The first time I was responsible for product reviews was 2012. I didn’t think much of it at the time. I’d been in lots of product reviews and run lots of meetings as an engineering leader. How hard could it be?

Well, my leadership team and I soon learned that people hated our reviews. Folks who hadn’t even been to one feared them by reputation. Why? We were overzealous about our own contributions and under-appreciative of the presenting team, which was disrespectful. Luckily, several regular attendees gave us that feedback and we were able to turn things around with what I call “The P Rules,” which I left written on our whiteboard for years.

  1. No Piling On. When one person finds a weakness in an argument, others often feel the need to form a chorus around it. But there’s almost no value beyond the initial observation and pursuing it further only makes the presenter defensive. Once a point has been made, move on.
  2. No Pedantry. Spotting typos on slides or correcting misspoken words isn’t helpful. It’s best to ignore small mistakes unless you think people might be genuinely confused. Calling them out interrupts the pace and gives the impression you’re hunting for mistakes rather than ways to help. Focus on the big picture instead.
  3. No Pontification. I often see senior leaders explore some tangential topic to satisfy their own intellectual curiosity. This wastes time and gives the impression of self-importance. Spend your personal time chasing down errant thoughts. During meetings, stay focused on the matter at hand.
  4. No Prescription. The most damaging mistake I see leaders make after they identify problems is to propose solutions. Giving teams that much direction limits their ability to find the best solution and feel in control. Instead, provide guidelines for what an acceptable solution might look like, and let the team fully own it.
  5. No Permission. When teams ask for permission, they’re subtly trying to move the responsibility to you. Don’t let them. You can frame up the risk and reward trade-offs, but they have to be responsible for the decision.
  6. No Pessimism. With limited time, it’s tempting to shut down what seem like obviously bad ideas. It’s much more valuable to react with curiosity. If an idea is truly off the mark, it’s an opportunity to identify and correct a deeper misunderstanding between you and the team, which will speed things up. Of course, it’s equally likely that the mistake lies with you. This approach makes it possible for dialogue and a greater diversity of ideas to be entertained.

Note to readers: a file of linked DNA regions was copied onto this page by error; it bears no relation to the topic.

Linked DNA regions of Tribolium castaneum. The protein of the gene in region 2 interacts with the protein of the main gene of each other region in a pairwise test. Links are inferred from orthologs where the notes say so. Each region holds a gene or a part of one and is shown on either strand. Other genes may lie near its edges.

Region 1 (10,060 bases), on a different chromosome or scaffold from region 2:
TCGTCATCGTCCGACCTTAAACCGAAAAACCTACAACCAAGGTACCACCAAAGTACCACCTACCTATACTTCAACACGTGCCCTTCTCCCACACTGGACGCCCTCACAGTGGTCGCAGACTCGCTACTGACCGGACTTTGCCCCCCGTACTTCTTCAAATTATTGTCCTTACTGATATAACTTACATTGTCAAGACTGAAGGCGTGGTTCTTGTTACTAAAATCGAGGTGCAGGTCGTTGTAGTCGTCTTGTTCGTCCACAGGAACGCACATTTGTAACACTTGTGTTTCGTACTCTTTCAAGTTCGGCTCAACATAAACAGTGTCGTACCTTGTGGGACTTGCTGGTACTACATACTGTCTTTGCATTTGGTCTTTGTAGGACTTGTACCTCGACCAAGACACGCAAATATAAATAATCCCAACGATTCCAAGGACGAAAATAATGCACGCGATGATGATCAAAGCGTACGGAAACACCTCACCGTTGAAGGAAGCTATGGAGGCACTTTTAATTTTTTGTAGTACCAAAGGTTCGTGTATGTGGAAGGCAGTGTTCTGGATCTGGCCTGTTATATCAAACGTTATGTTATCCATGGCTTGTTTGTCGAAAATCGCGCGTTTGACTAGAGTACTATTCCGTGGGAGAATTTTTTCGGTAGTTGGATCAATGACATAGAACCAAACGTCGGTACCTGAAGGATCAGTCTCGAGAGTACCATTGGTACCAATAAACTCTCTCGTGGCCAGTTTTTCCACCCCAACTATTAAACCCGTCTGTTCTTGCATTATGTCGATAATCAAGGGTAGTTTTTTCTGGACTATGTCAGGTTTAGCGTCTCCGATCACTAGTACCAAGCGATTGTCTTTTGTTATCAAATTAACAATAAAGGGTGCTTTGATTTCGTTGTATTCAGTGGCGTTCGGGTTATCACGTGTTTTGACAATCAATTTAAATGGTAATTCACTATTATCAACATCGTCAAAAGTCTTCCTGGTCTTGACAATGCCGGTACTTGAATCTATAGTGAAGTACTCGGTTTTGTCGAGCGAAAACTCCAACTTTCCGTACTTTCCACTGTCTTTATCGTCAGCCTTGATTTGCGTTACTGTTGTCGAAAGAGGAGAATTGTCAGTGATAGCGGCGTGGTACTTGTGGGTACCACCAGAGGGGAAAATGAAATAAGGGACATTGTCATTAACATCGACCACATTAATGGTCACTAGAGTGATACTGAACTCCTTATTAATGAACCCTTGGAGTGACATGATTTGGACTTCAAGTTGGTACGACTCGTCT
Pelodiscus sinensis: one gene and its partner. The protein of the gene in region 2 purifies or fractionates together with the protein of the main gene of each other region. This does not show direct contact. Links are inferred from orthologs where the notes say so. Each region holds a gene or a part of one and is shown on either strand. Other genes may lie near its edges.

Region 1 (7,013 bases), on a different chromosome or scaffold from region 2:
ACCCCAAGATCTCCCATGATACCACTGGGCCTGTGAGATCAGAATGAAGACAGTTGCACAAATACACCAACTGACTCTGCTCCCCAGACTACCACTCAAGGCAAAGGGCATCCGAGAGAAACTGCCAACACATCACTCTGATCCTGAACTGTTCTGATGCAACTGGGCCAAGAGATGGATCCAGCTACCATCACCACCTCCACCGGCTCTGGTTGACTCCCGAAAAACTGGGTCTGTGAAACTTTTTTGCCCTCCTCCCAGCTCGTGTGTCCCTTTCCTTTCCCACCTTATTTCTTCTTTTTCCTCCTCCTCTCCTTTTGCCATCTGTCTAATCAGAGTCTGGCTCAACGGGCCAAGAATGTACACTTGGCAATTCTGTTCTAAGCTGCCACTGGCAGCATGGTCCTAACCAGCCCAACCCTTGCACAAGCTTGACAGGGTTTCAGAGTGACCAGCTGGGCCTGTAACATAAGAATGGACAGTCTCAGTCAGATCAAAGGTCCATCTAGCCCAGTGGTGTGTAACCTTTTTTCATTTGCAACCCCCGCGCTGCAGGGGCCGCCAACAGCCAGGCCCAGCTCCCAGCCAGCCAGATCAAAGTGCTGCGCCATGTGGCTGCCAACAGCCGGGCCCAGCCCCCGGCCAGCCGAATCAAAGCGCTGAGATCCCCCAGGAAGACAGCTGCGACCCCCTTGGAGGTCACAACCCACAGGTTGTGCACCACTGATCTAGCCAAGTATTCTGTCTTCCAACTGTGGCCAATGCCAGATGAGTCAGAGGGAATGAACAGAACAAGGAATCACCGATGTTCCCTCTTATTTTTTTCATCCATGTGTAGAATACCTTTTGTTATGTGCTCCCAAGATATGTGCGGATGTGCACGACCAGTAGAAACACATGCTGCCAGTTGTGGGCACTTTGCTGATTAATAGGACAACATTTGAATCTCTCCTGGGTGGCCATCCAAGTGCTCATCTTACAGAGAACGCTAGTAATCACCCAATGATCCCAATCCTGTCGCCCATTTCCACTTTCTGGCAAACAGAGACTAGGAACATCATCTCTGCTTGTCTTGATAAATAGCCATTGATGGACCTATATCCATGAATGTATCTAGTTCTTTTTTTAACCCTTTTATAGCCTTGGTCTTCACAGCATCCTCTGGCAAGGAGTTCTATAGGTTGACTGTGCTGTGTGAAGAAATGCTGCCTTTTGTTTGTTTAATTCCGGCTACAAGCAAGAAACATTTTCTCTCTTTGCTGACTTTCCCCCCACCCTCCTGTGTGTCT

7. Let Presenters Present. People go to a lot of effort to prepare content and it can be demoralizing to get derailed without being able to finish. Likewise, if presenters are asked a question, they need to be given the opportunity to fully respond before more questions are raised. Interruptions leave people feeling powerless. Rather than interrupting, to keep things moving I limit the number of slides (6 per 30 minutes) and insist that they’re numbered (X out of Y) so everyone can track progress. Pre-reads can also help ensure the discussion is well informed.

These are the rules of decorum I ask of the presenting team, and there are additional standards I hold myself to as the leader. My goal is for every person to feel seen and heard, even in the face of disagreement. For some, this may be the only review they have for months, and each minute informs their trust in the entire organization. Being aware of the power gradient is also key, as a mild interjection from me could feel like a shout to the person hearing it.

Much more than the topic at hand, I feel my biggest responsibility is to stay mindful of the people in the room with me. To accomplish this, I employ a few techniques:

  • Sit in a position that maximizes eye contact and keeps my body engaged.
  • Only ask questions if my mind is open to different answers.
  • Try to specifically reference both people and ideas.
  • If I sense conflict, I try to remind everyone of our shared goals.
  • If I sense concern, I try to name it and bring it into the discussion, so people’s feelings are given the same level of importance as their work.
  • And as often as I can, I try to use humor to keep things on the lighter side and remind us that we’re lucky to be here.

These days, at the end of every day, I still take stock of how I could have better-handled the time I spent with people. Using these steps during meetings to manage presenters and my own presence have made a world of difference in the relationships I have with my teams, and consequently, the results we’ve been able to achieve together.